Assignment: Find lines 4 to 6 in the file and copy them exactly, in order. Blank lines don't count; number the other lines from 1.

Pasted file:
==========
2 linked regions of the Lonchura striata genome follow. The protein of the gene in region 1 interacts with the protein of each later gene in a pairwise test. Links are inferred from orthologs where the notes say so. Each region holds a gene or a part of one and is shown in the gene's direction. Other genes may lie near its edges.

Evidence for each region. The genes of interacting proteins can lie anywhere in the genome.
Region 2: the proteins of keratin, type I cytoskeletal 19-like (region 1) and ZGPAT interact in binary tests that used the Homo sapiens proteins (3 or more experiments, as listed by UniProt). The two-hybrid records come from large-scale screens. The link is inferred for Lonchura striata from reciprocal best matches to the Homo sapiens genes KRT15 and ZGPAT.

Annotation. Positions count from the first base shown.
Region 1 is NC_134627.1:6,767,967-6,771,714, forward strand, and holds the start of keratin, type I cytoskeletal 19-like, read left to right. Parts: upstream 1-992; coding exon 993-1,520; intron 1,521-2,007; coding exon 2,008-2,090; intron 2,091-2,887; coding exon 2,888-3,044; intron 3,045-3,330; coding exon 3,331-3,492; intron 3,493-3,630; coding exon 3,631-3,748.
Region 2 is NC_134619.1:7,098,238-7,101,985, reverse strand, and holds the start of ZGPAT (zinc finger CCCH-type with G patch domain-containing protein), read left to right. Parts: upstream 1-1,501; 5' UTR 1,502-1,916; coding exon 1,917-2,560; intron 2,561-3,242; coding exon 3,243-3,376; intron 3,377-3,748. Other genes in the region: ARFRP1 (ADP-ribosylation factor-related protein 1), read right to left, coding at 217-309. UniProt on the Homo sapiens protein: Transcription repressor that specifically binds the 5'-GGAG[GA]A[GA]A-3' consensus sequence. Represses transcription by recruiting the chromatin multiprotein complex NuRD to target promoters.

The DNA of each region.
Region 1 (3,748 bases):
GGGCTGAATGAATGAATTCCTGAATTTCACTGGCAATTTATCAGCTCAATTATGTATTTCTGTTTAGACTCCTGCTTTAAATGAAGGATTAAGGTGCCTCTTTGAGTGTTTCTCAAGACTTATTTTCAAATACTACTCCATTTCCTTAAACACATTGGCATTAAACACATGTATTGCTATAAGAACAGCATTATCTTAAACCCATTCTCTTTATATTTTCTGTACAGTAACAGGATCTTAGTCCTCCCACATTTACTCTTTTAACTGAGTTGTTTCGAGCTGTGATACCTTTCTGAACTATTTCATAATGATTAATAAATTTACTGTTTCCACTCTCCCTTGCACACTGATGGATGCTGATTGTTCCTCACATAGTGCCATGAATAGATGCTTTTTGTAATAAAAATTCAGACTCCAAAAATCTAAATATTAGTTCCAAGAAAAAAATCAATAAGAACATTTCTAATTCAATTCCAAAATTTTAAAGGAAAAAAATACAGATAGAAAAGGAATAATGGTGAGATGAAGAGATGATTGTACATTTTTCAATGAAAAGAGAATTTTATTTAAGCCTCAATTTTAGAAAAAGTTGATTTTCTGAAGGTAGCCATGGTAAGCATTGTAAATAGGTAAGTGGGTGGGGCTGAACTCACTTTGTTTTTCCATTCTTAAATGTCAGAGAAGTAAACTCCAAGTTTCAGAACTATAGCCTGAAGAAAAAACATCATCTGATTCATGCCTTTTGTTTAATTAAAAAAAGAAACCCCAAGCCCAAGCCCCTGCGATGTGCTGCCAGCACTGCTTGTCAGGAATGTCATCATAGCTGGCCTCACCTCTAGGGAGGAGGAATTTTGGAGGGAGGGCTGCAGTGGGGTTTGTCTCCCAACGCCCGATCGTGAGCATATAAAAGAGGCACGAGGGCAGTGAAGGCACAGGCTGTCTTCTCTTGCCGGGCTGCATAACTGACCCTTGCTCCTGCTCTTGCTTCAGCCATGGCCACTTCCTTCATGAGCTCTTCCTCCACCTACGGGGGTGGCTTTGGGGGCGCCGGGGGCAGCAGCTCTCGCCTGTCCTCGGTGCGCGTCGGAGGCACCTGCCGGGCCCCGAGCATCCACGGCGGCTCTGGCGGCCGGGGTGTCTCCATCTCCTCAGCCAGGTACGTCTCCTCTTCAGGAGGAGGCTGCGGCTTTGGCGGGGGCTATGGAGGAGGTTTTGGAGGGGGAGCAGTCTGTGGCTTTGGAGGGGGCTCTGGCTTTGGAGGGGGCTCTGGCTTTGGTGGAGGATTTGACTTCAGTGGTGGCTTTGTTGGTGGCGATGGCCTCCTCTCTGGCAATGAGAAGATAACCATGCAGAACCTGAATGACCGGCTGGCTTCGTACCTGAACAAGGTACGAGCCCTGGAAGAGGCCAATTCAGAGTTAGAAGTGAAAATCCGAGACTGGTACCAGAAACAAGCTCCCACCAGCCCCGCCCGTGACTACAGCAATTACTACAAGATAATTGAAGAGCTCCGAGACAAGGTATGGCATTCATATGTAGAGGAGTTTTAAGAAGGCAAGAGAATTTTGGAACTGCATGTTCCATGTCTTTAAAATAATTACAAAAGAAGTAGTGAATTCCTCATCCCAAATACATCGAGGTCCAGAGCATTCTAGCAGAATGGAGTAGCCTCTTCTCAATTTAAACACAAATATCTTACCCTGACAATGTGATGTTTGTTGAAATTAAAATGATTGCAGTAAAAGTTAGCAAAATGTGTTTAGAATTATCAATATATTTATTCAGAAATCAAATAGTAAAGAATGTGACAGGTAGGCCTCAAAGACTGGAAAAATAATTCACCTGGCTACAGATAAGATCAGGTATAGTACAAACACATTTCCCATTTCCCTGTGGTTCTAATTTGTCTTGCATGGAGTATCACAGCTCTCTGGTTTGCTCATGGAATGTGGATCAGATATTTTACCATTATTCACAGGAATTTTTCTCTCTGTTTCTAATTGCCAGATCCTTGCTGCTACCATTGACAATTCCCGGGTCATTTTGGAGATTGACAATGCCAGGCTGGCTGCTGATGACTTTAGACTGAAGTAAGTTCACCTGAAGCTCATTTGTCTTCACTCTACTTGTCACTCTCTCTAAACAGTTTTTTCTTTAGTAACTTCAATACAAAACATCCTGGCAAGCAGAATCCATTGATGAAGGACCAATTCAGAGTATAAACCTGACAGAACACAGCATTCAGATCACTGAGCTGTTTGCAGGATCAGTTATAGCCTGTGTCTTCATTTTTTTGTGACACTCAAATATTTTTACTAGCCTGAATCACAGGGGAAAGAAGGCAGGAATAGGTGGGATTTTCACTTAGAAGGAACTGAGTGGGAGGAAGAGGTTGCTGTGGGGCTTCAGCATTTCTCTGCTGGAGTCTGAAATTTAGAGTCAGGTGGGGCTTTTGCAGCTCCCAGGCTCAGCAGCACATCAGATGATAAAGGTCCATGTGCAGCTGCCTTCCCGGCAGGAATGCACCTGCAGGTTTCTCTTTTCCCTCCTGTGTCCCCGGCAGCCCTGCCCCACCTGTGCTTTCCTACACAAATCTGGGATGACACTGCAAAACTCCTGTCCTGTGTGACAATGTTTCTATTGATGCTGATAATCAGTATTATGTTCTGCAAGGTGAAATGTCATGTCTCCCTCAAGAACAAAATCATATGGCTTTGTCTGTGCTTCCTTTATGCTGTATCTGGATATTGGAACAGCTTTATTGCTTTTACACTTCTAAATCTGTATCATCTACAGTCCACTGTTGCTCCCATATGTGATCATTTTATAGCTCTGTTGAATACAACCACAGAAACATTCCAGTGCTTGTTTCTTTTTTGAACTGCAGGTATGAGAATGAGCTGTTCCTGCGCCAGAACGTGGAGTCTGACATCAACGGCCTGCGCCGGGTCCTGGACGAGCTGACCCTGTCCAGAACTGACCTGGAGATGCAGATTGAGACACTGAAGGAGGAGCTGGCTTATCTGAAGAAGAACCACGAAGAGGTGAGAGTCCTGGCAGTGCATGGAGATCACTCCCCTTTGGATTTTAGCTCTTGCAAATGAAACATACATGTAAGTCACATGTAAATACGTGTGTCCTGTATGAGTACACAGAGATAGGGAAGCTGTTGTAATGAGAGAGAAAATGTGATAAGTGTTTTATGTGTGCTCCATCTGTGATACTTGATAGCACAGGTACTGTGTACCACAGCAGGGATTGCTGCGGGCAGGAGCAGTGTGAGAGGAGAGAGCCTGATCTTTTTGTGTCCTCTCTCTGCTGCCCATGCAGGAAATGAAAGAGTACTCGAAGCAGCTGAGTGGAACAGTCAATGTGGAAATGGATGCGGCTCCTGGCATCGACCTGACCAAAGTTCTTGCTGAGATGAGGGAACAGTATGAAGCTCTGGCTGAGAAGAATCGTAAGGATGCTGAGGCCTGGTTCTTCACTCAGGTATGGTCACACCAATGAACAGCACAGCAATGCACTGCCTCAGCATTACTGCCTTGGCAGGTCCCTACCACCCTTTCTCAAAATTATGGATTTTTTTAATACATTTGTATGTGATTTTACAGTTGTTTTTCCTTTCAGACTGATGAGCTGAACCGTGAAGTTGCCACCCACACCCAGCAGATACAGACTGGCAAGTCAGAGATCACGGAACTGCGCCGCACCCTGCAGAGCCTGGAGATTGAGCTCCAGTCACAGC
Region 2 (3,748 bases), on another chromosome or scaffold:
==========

Annotation. Positions count from the first base shown.
Region 1 is NC_134627.1:6,767,967-6,771,714, forward strand, and holds the start of keratin, type I cytoskeletal 19-like, read left to right. Parts: upstream 1-992; coding exon 993-1,520; intron 1,521-2,007; coding exon 2,008-2,090; intron 2,091-2,887; coding exon 2,888-3,044; intron 3,045-3,330; coding exon 3,331-3,492; intron 3,493-3,630; coding exon 3,631-3,748.
Region 2 is NC_134619.1:7,098,238-7,101,985, reverse strand, and holds the start of ZGPAT (zinc finger CCCH-type with G patch domain-containing protein), read left to right. Parts: upstream 1-1,501; 5' UTR 1,502-1,916; coding exon 1,917-2,560; intron 2,561-3,242; coding exon 3,243-3,376; intron 3,377-3,748. Other genes in the region: ARFRP1 (ADP-ribosylation factor-related protein 1), read right to left, coding at 217-309. UniProt on the Homo sapiens protein: Transcription repressor that specifically binds the 5'-GGAG[GA]A[GA]A-3' consensus sequence. Represses transcription by recruiting the chromatin multiprotein complex NuRD to target promoters.